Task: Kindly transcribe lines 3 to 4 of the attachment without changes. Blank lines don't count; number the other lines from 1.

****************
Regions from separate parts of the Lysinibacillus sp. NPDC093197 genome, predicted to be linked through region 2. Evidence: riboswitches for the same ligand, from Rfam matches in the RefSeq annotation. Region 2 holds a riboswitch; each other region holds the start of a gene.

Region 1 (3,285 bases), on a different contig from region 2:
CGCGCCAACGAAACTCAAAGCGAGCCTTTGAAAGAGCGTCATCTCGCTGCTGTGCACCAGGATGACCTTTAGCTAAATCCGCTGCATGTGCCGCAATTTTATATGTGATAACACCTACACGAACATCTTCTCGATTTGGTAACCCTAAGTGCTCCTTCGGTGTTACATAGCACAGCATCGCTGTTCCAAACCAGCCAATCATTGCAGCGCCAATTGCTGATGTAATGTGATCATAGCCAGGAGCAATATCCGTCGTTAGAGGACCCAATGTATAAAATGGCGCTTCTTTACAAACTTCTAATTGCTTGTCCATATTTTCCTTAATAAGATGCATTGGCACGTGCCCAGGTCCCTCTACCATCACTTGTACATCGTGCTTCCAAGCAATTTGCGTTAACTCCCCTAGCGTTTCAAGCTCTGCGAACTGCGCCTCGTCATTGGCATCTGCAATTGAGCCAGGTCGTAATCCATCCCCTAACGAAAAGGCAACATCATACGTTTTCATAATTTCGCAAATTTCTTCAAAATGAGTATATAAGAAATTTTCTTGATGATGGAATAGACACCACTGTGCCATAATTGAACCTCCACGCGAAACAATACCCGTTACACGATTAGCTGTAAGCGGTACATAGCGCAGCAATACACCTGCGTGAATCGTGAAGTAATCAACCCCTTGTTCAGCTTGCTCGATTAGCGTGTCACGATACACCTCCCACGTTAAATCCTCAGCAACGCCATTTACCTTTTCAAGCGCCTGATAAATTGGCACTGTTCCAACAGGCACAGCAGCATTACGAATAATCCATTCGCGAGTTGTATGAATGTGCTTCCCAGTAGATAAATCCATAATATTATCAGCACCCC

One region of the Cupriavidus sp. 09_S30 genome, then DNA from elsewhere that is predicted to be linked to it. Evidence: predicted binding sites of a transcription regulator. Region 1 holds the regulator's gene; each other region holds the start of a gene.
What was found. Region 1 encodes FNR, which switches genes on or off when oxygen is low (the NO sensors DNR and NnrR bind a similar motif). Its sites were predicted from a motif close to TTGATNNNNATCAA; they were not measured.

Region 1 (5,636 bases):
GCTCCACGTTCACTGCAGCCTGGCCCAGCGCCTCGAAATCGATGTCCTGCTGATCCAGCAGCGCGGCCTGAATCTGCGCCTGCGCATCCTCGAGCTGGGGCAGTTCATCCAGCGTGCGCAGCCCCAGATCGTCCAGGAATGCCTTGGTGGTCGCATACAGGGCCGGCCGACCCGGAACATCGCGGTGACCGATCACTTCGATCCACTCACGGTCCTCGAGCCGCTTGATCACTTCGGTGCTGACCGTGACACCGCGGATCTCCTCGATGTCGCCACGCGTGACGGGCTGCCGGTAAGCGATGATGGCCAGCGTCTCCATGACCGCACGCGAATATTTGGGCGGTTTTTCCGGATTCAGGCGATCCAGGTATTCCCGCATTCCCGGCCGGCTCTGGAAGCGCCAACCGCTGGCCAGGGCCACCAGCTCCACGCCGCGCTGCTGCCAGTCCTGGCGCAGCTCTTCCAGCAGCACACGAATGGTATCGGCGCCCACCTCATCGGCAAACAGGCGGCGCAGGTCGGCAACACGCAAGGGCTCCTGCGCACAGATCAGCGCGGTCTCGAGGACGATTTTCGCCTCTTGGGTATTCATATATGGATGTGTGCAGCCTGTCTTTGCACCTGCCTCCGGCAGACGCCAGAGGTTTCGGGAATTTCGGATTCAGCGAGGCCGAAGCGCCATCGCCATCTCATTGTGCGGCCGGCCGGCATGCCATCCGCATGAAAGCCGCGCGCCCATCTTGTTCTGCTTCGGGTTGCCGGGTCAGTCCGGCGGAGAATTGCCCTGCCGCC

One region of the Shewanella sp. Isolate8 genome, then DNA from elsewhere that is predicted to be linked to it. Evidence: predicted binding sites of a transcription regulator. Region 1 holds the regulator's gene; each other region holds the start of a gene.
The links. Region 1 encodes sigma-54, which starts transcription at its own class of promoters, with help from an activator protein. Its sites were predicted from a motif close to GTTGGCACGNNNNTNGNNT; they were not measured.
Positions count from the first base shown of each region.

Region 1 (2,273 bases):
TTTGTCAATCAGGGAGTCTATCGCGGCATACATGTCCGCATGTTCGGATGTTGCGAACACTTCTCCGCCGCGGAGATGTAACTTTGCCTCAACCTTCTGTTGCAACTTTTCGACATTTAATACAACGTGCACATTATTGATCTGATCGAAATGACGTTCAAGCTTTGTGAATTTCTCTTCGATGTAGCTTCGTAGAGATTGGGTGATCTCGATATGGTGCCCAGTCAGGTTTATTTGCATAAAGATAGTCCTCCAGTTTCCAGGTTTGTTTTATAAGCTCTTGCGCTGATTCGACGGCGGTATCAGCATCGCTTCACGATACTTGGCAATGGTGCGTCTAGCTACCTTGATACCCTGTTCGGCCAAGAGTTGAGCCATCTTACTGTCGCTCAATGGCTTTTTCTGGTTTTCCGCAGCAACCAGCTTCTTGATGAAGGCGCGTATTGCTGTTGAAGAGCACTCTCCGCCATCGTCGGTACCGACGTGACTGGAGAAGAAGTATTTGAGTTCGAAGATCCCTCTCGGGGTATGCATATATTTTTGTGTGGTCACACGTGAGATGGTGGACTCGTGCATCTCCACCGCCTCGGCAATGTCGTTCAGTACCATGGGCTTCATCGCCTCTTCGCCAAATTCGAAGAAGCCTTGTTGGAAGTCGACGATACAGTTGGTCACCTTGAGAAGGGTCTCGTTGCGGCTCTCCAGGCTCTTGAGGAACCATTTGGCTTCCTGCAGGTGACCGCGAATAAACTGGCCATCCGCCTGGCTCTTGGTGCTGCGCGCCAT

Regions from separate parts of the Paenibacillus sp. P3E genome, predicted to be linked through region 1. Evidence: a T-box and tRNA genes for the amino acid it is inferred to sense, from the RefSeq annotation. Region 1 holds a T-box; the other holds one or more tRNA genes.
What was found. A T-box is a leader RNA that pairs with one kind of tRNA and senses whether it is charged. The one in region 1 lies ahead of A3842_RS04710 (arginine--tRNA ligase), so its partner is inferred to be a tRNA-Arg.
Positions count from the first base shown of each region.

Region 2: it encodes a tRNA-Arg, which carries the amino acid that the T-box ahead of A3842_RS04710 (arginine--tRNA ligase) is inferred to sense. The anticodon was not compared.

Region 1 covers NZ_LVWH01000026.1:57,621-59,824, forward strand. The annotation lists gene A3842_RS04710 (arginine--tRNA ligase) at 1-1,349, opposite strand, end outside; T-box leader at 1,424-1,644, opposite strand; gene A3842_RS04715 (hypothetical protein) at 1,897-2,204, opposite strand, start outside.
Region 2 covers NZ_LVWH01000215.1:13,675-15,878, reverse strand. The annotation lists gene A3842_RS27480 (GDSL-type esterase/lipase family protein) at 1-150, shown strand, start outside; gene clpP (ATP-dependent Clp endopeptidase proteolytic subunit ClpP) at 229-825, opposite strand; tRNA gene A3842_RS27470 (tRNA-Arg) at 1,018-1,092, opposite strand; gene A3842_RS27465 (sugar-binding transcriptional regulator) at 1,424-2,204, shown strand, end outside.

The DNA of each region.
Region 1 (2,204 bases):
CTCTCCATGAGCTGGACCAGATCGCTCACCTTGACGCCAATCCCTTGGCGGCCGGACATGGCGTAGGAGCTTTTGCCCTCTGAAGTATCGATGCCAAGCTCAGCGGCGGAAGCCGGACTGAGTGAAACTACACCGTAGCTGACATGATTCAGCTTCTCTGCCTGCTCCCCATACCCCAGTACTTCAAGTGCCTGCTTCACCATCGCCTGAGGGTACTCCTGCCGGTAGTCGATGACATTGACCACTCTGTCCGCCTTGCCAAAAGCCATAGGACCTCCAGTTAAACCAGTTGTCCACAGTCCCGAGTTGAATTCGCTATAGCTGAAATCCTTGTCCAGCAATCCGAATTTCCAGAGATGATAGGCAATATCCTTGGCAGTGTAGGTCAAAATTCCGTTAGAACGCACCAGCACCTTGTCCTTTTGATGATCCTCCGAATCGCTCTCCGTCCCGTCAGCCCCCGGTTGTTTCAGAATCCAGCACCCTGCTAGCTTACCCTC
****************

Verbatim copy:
CGCGCCAACGAAACTCAAAGCGAGCCTTTGAAAGAGCGTCATCTCGCTGCTGTGCACCAGGATGACCTTTAGCTAAATCCGCTGCATGTGCCGCAATTTTATATGTGATAACACCTACACGAACATCTTCTCGATTTGGTAACCCTAAGTGCTCCTTCGGTGTTACATAGCACAGCATCGCTGTTCCAAACCAGCCAATCATTGCAGCGCCAATTGCTGATGTAATGTGATCATAGCCAGGAGCAATATCCGTCGTTAGAGGACCCAATGTATAAAATGGCGCTTCTTTACAAACTTCTAATTGCTTGTCCATATTTTCCTTAATAAGATGCATTGGCACGTGCCCAGGTCCCTCTACCATCACTTGTACATCGTGCTTCCAAGCAATTTGCGTTAACTCCCCTAGCGTTTCAAGCTCTGCGAACTGCGCCTCGTCATTGGCATCTGCAATTGAGCCAGGTCGTAATCCATCCCCTAACGAAAAGGCAACATCATACGTTTTCATAATTTCGCAAATTTCTTCAAAATGAGTATATAAGAAATTTTCTTGATGATGGAATAGACACCACTGTGCCATAATTGAACCTCCACGCGAAACAATACCCGTTACACGATTAGCTGTAAGCGGTACATAGCGCAGCAATACACCTGCGTGAATCGTGAAGTAATCAACCCCTTGTTCAGCTTGCTCGATTAGCGTGTCACGATACACCTCCCACGTTAAATCCTCAGCAACGCCATTTACCTTTTCAAGCGCCTGATAAATTGGCACTGTTCCAACAGGCACAGCAGCATTACGAATAATCCATTCGCGAGTTGTATGAATGTGCTTCCCAGTAGATAAATCCATAATATTATCAGCACCCC

One region of the Cupriavidus sp. 09_S30 genome, then DNA from elsewhere that is predicted to be linked to it. Evidence: predicted binding sites of a transcription regulator. Region 1 holds the regulator's gene; each other region holds the start of a gene.